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Impostor syndrome is not exclusive to the professional sphere. It can also affect sport, and particularly jogging enthusiasts. Some runners tend to constantly denigrate their performances, comparing themselves to other athletes, often more accomplished, and fear one day being unmasked. This is what we call “impostor runner syndrome.”
“Imposter runner” syndrome is a psychological phenomenon that manifests itself in constant doubt about one’s running skills and legitimacy as an athlete. Even though they have successfully completed many races before, these “imposter runners” question their abilities to participate in a sporting event. They constantly underestimate their performance. They think they are not fast and durable enough, and wonder about their poor technique. And even when they win, they attribute the credit to luck or favorable circumstances, not their work or skill. These runners fear being unmasked one day, that a “real” runner will realize their imposture.
This devaluation would particularly affect regular runners. According to Chris Bennett, senior director of Nike Global Running, when interviewed by Women’s Health, this phenomenon would be more present in this sport than in others. “You never hear someone who plays basketball say that he is not a real basketball player.“.
The comparison trap
The “imposter runner” syndrome appears especially when running with other people. It is then easy to compare your sporting performance to that of others, especially if they are faster, more endurance or more experienced. Christopher Mellott, an American athlete and columnist, reports in Human Potential Running, a blog specializing in running, that despite his numerous medals won, he does not feel like an “ultra runner”. “When I read the stories of incredible athletes like Kilian Jornet who reached the summit of Everest not once, but twice without oxygen or Michael Wardian who ran the Leadville 100 and followed that up with the Pikes Peak Marathon the next day I feel like an imposter. I feel like at any moment someone is going to come up to me and say ‘you said you were a runner, an ultra-runner , but you’re not.”
“You may feel added pressure when you see people around you doing what you think is an everyday activity faster or ‘better’ than you“, explains Lennie Waite, a former Olympic athlete, consultant in sports psychology. And this phenomenon can be reinforced by social networks. “I found myself constantly measuring my progress against more experienced runners or those showcasing their exploits on social media“, confides Krystle Hodge, athlete and ambassador of the Houston Marathon committee, on the website of Chevron Houston Marathon.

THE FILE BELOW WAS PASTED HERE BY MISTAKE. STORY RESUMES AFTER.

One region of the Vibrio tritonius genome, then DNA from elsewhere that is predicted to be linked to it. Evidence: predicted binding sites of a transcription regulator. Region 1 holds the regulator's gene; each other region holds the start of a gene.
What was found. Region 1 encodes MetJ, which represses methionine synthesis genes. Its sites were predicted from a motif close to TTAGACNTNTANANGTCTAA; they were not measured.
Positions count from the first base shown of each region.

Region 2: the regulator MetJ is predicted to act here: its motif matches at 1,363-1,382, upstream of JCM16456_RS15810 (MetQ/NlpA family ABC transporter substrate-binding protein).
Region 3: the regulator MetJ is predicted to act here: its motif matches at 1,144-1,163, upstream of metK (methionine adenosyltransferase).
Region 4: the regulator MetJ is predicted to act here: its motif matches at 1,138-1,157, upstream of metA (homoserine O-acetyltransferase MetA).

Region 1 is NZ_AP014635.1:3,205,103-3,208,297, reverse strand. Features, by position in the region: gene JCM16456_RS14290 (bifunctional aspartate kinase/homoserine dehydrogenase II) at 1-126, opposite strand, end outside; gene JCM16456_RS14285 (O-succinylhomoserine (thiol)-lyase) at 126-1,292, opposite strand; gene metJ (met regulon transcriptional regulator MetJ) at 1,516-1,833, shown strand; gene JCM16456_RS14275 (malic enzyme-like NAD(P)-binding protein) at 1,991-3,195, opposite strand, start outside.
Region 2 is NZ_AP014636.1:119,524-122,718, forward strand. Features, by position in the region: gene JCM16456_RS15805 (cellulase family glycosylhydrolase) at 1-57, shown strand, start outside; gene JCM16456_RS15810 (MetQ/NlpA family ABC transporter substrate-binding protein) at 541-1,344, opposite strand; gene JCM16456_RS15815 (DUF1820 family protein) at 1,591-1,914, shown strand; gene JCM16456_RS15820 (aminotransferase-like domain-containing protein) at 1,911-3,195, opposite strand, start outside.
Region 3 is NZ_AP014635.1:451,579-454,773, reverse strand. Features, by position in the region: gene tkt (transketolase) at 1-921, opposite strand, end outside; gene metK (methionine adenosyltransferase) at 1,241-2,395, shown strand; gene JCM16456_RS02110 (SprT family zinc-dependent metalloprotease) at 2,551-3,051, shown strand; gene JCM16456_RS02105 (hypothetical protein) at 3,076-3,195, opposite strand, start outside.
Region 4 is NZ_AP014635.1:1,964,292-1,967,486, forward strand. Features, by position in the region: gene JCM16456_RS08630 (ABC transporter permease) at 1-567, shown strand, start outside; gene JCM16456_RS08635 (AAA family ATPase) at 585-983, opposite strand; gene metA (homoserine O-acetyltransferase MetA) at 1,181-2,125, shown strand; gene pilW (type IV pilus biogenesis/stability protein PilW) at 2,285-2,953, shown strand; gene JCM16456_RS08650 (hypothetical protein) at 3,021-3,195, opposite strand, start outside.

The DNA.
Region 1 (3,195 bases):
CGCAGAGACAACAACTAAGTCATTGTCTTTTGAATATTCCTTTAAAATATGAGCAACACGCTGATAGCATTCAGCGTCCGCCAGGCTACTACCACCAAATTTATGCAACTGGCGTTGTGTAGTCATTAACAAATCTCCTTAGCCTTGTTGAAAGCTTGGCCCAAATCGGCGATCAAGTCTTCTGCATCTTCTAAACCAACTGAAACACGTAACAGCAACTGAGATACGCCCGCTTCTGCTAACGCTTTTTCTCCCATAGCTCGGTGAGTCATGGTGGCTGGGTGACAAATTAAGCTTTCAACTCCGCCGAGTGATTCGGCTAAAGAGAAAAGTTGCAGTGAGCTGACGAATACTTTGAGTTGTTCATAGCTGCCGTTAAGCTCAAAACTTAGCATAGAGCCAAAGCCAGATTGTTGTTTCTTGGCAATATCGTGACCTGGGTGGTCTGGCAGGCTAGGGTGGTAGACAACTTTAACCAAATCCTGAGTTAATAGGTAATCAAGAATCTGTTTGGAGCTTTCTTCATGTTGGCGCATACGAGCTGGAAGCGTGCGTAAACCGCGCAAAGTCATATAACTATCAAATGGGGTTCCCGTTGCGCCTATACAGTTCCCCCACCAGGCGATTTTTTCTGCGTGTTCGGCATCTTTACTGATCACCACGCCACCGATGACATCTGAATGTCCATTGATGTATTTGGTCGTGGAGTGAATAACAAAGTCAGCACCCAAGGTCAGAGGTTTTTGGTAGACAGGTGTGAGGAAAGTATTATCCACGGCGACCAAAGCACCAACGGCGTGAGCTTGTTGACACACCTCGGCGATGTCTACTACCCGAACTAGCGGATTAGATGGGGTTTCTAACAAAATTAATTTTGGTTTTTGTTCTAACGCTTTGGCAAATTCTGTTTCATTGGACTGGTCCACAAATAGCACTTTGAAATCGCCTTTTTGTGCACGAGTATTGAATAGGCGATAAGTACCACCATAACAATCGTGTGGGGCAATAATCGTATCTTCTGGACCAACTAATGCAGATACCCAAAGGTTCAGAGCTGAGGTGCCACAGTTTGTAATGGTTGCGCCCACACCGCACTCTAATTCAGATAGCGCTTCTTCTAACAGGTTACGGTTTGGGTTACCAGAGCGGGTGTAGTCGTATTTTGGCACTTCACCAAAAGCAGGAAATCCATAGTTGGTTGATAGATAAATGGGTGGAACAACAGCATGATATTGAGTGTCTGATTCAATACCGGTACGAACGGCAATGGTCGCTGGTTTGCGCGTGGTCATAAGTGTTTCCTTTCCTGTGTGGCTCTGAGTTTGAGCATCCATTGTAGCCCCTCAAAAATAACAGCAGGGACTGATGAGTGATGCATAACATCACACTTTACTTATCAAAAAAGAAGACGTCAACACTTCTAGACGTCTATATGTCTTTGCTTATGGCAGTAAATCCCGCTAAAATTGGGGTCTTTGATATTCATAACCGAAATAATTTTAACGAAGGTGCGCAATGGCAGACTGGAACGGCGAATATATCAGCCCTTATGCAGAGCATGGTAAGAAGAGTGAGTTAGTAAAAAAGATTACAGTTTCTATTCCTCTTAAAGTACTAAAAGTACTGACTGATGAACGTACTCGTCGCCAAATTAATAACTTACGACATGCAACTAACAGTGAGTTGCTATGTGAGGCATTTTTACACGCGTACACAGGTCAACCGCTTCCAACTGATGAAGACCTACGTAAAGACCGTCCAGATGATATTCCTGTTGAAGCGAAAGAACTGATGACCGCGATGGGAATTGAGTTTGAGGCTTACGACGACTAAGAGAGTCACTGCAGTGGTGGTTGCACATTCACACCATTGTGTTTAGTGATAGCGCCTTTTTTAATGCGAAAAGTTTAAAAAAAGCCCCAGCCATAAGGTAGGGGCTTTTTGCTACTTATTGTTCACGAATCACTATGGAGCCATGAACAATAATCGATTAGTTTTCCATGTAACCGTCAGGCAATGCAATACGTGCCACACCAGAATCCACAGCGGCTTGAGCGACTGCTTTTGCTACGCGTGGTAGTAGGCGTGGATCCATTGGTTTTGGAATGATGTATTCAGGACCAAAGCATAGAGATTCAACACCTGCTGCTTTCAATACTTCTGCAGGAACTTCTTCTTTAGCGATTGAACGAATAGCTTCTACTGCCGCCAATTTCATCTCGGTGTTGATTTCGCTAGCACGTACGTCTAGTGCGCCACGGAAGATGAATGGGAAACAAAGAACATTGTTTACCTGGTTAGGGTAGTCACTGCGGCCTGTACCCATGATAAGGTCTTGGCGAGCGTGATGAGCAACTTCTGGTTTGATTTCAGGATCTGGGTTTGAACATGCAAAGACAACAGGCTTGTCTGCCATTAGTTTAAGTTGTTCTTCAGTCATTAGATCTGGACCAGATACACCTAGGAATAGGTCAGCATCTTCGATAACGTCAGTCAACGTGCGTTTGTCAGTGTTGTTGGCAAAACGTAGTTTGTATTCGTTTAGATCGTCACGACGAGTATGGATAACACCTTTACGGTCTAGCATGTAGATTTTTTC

Good in his body, good in his head!
Everyone has their limits
People with imposter runner syndrome actually lack self-confidence and have low self-esteem. Which can affect their motivation and mental well-being. These runners can, for example, reach extremes by setting unachievable goals. But this attitude can push them to always seek perfection and/or to be afraid of failure.
To get rid of these feelings, Chris Bennett advises practicing “mindfulness”, which consists of having an active conversation with yourself during physical exercise. This is to check halfway if you feel well hydrated, or if you have no pain. Celebrate each of your victories: for example, a ten-minute run without stopping is one of them. The objective? Recognize your efforts.
You can also decide to run alone and be your own running buddy. Talk to each other and encourage each other like you would a friend. And to manage problems of doubts and self-esteem, do not hesitate to turn to help, such as a psychologist. “Running remains a real challenge for everyone“, recalls Lennie Waite. “It’s just that everyone’s ceilings and thresholds are different, and it can be strangely comforting to tell yourself that.“.